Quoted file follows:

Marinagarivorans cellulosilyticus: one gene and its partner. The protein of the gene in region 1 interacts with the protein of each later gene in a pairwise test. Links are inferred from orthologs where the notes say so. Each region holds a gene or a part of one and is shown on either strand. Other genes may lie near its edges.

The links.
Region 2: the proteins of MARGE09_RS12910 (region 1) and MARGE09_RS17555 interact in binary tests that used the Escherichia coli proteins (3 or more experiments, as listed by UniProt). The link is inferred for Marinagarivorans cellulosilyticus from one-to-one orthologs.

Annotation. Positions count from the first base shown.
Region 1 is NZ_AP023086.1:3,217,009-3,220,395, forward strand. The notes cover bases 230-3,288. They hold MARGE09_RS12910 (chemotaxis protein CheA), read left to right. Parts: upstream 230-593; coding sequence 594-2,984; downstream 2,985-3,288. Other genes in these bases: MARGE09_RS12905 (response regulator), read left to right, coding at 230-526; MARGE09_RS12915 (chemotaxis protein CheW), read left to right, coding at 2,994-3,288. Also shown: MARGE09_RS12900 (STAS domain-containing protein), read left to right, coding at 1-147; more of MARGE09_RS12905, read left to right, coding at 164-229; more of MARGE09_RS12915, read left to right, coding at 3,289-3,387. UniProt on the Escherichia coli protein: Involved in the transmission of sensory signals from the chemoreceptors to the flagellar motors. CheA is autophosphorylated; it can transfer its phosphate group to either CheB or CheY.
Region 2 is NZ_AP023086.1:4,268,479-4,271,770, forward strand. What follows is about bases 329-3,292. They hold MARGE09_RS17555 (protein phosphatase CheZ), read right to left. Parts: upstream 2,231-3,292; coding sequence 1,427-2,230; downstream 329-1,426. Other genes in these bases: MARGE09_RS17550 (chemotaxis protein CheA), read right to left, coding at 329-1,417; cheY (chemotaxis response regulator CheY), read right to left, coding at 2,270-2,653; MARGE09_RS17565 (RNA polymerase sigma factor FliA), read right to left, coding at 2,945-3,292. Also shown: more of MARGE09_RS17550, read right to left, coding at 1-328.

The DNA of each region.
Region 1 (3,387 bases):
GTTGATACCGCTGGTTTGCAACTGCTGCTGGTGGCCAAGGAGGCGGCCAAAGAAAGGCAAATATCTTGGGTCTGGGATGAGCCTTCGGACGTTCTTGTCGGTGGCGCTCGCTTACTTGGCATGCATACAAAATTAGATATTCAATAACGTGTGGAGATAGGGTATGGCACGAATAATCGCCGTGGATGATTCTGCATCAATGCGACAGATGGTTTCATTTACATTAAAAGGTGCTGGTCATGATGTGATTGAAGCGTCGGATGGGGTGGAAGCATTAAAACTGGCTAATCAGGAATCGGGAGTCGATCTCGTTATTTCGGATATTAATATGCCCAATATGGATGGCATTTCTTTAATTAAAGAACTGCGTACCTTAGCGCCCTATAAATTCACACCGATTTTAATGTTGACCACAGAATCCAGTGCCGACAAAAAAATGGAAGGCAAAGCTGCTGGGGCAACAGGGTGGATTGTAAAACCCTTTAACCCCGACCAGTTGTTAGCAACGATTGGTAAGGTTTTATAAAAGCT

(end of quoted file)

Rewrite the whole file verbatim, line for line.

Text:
Marinagarivorans cellulosilyticus: one gene and its partner. The protein of the gene in region 1 interacts with the protein of each later gene in a pairwise test. Links are inferred from orthologs where the notes say so. Each region holds a gene or a part of one and is shown on either strand. Other genes may lie near its edges.

The links.
Region 2: the proteins of MARGE09_RS12910 (region 1) and MARGE09_RS17555 interact in binary tests that used the Escherichia coli proteins (3 or more experiments, as listed by UniProt). The link is inferred for Marinagarivorans cellulosilyticus from one-to-one orthologs.

Annotation. Positions count from the first base shown.
Region 1 is NZ_AP023086.1:3,217,009-3,220,395, forward strand. The notes cover bases 230-3,288. They hold MARGE09_RS12910 (chemotaxis protein CheA), read left to right. Parts: upstream 230-593; coding sequence 594-2,984; downstream 2,985-3,288. Other genes in these bases: MARGE09_RS12905 (response regulator), read left to right, coding at 230-526; MARGE09_RS12915 (chemotaxis protein CheW), read left to right, coding at 2,994-3,288. Also shown: MARGE09_RS12900 (STAS domain-containing protein), read left to right, coding at 1-147; more of MARGE09_RS12905, read left to right, coding at 164-229; more of MARGE09_RS12915, read left to right, coding at 3,289-3,387. UniProt on the Escherichia coli protein: Involved in the transmission of sensory signals from the chemoreceptors to the flagellar motors. CheA is autophosphorylated; it can transfer its phosphate group to either CheB or CheY.
Region 2 is NZ_AP023086.1:4,268,479-4,271,770, forward strand. What follows is about bases 329-3,292. They hold MARGE09_RS17555 (protein phosphatase CheZ), read right to left. Parts: upstream 2,231-3,292; coding sequence 1,427-2,230; downstream 329-1,426. Other genes in these bases: MARGE09_RS17550 (chemotaxis protein CheA), read right to left, coding at 329-1,417; cheY (chemotaxis response regulator CheY), read right to left, coding at 2,270-2,653; MARGE09_RS17565 (RNA polymerase sigma factor FliA), read right to left, coding at 2,945-3,292. Also shown: more of MARGE09_RS17550, read right to left, coding at 1-328.

The DNA of each region.
Region 1 (3,387 bases):
GTTGATACCGCTGGTTTGCAACTGCTGCTGGTGGCCAAGGAGGCGGCCAAAGAAAGGCAAATATCTTGGGTCTGGGATGAGCCTTCGGACGTTCTTGTCGGTGGCGCTCGCTTACTTGGCATGCATACAAAATTAGATATTCAATAACGTGTGGAGATAGGGTATGGCACGAATAATCGCCGTGGATGATTCTGCATCAATGCGACAGATGGTTTCATTTACATTAAAAGGTGCTGGTCATGATGTGATTGAAGCGTCGGATGGGGTGGAAGCATTAAAACTGGCTAATCAGGAATCGGGAGTCGATCTCGTTATTTCGGATATTAATATGCCCAATATGGATGGCATTTCTTTAATTAAAGAACTGCGTACCTTAGCGCCCTATAAATTCACACCGATTTTAATGTTGACCACAGAATCCAGTGCCGACAAAAAAATGGAAGGCAAAGCTGCTGGGGCAACAGGGTGGATTGTAAAACCCTTTAACCCCGACCAGTTGTTAGCAACGATTGGTAAGGTTTTATAAAAGCT